A contact sport played between two teams, lacrosse has long been the preserve of upper class, white, suburban communities far removed from urban neighborhoods like Harlem— though its roots lie with the Native American Iroquois. The sport’s complexion is changing, though, as socially minded college players bring lacrosse to their work with urban youth.
Like most new teachers, Simon Cataldo struggled to engage his most academically and behaviorally challenged students at Frederick Douglass Academy (FDA) I in Harlem. Recalling the discipline and cohesion he’d gained from years on the lacrosse field, he gathered eleven students, ten lacrosse sticks, team uniforms, and put his proverbially unruly crew to work. The experiment didn’t yield any sports trophies but, by year’s end, Cataldo's players posted the highest scores on the state math test by special education students in the school’s history.
When the Frederick Douglas Academy team grew to 35 students in 2011, Cataldo launched Harlem Lacrosse and Leadership. Today, the program enrolls over 300 middle school boys and girls at eight programs in New York and Baltimore, with additional programs in Boston (2016) and Philadelphia (2017) underway. Marginalized by race, class, and special needs, many HLL students, though only eleven- or twelve-years-old, already seem destined to fail. HLL’s staff—all veteran players themselves—aims to alter that trajectory.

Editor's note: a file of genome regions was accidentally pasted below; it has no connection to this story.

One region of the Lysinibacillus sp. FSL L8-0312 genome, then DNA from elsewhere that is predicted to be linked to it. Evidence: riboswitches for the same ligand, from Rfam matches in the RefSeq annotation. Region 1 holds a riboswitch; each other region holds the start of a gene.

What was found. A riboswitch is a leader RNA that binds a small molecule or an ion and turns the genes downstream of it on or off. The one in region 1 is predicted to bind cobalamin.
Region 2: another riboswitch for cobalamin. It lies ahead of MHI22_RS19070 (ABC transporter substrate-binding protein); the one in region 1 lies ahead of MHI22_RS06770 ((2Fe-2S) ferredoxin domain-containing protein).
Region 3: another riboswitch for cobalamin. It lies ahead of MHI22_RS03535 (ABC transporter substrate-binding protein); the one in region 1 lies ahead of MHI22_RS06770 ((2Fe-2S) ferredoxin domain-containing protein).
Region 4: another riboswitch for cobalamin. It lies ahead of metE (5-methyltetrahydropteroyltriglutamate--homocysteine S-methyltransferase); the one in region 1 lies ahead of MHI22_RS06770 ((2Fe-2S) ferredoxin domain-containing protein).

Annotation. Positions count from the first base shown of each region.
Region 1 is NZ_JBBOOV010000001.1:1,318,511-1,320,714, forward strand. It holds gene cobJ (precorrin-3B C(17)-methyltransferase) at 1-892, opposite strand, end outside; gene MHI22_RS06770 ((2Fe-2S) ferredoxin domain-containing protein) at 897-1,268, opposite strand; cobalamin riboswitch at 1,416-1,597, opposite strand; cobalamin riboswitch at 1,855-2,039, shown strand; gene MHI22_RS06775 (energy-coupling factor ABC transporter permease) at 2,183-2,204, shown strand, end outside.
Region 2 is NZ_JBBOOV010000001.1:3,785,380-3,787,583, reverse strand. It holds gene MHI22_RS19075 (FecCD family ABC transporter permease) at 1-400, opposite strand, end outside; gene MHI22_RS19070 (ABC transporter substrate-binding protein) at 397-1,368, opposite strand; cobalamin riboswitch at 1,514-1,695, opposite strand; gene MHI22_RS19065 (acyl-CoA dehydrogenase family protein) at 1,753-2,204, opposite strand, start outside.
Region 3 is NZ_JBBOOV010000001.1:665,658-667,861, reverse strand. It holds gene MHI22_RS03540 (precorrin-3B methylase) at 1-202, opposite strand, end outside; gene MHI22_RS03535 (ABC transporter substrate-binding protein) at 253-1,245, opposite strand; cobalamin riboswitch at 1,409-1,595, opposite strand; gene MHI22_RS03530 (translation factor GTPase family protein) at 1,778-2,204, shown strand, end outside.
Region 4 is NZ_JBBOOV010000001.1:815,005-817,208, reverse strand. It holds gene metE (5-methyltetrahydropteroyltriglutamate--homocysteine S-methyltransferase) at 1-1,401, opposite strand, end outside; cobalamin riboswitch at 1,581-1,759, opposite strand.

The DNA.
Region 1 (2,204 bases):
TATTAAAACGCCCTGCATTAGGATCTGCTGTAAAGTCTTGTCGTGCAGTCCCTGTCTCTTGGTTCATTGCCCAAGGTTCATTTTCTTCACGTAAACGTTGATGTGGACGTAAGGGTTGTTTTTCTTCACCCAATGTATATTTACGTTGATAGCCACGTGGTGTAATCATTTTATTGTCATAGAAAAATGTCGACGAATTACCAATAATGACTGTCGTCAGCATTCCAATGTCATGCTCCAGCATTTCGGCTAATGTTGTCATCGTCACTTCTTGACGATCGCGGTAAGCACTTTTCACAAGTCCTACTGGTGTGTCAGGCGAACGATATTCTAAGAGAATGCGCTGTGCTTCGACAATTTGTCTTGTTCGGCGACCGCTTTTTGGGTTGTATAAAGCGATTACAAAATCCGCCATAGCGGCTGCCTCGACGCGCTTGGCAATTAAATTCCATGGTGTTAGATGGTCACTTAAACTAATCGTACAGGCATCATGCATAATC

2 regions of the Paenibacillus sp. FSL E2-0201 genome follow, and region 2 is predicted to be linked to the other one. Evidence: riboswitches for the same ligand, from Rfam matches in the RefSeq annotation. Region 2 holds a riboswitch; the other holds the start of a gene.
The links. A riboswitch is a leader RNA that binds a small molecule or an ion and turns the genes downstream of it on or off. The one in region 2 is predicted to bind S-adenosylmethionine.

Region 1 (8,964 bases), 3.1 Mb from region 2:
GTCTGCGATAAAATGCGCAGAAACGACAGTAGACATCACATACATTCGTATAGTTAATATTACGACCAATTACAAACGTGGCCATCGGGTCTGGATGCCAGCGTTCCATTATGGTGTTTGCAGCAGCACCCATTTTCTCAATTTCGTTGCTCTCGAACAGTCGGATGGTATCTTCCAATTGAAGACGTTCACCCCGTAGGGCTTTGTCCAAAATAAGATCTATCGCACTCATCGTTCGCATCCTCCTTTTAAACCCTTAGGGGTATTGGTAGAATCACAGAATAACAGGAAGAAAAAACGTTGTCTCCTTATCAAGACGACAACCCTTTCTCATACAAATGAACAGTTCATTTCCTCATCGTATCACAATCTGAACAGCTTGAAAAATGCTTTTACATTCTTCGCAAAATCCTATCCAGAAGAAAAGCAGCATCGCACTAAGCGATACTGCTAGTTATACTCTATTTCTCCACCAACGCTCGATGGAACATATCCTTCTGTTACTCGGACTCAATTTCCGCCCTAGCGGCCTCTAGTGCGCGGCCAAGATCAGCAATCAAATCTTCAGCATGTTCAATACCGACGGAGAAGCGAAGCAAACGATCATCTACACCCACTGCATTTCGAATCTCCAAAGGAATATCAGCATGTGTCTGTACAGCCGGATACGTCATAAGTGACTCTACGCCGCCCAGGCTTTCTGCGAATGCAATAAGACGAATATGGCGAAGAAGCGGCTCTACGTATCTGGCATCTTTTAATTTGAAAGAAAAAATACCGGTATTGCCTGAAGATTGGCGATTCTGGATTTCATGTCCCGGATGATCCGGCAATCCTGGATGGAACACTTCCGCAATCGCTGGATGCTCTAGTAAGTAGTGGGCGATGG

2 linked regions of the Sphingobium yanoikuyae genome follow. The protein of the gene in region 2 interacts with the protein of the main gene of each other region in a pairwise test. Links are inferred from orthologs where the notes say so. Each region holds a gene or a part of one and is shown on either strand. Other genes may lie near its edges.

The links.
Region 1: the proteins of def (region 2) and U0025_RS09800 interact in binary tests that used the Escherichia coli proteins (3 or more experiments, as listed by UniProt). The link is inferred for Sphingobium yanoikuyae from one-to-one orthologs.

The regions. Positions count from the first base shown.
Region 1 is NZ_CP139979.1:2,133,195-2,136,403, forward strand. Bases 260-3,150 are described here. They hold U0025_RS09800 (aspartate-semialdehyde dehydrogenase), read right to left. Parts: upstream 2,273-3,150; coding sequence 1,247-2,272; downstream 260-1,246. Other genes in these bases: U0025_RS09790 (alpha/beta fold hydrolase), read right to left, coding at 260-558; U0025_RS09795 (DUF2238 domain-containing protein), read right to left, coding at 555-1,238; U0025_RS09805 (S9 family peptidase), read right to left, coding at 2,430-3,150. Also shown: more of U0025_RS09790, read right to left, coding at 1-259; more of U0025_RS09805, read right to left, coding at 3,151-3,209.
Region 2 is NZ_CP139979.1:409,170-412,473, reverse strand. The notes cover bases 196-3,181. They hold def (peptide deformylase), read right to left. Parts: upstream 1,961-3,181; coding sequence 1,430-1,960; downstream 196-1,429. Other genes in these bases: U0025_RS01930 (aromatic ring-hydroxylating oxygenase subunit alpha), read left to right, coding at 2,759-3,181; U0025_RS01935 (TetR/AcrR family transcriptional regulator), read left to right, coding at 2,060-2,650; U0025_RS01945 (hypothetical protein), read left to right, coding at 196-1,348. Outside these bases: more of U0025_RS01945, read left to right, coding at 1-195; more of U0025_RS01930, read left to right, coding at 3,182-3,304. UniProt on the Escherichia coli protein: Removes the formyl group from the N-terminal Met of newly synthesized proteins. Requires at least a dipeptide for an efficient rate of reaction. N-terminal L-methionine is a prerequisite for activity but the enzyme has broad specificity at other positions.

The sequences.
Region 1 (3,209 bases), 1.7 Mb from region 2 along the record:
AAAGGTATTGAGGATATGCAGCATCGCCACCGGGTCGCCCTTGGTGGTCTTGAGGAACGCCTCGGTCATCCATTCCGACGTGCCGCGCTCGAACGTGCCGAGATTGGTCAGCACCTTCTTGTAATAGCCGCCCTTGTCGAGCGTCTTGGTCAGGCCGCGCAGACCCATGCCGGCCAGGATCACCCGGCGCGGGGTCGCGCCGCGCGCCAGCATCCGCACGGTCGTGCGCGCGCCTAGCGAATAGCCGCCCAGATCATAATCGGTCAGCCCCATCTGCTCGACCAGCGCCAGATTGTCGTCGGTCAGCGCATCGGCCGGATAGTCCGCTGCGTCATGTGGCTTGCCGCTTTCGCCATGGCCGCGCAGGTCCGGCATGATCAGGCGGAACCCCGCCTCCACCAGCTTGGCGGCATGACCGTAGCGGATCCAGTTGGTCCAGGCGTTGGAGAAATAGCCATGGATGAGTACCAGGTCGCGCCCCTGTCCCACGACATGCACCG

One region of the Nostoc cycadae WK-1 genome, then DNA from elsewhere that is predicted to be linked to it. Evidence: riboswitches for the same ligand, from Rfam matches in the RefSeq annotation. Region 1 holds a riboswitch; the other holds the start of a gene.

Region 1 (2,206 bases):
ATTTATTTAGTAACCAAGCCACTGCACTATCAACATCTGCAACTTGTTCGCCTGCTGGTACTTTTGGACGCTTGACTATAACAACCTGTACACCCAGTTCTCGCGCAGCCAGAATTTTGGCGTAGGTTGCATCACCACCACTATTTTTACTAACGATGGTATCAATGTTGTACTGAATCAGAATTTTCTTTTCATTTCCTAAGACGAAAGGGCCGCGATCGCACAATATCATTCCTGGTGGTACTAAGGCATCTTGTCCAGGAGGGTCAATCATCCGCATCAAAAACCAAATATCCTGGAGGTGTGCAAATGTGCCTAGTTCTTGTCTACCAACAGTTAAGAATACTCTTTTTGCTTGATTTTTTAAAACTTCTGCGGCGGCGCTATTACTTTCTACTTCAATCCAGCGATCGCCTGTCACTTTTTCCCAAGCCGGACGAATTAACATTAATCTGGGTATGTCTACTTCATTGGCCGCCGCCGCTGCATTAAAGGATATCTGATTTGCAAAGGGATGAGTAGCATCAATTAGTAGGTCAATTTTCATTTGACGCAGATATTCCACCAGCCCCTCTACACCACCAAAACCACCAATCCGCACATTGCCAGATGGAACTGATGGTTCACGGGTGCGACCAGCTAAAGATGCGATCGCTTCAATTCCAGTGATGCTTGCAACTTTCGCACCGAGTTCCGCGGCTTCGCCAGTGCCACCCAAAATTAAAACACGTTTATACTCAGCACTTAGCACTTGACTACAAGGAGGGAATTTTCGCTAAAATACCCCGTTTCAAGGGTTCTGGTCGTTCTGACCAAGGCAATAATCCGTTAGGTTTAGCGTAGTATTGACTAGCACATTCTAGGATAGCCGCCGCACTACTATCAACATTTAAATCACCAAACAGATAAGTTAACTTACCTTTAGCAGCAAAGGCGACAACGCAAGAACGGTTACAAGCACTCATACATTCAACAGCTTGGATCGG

And it seems they have. Since 2011, the GPA improvement for HLL students has been five to ten points. The on-time middle school graduation rate is a hundred percent. Boarding school scholarship offers since 2011 top $10 million.
One of the hidden blessings of transplanting lacrosse from the suburbs to the inner city is that everyone starts as a beginner. And unlike basketball—or baseball, football, or soccer—a young lacrosse player’s hero is not a “pro” who skipped college, but a collegiate student-athlete.
HLL students play lacrosse three to five times a week. But the program is about much more than a sport or a team. On and off the field, HLL adds value to student learning. The program directors at each school—typically one for girls and one for boys—triple as coaches, mentors, and tutors, providing for: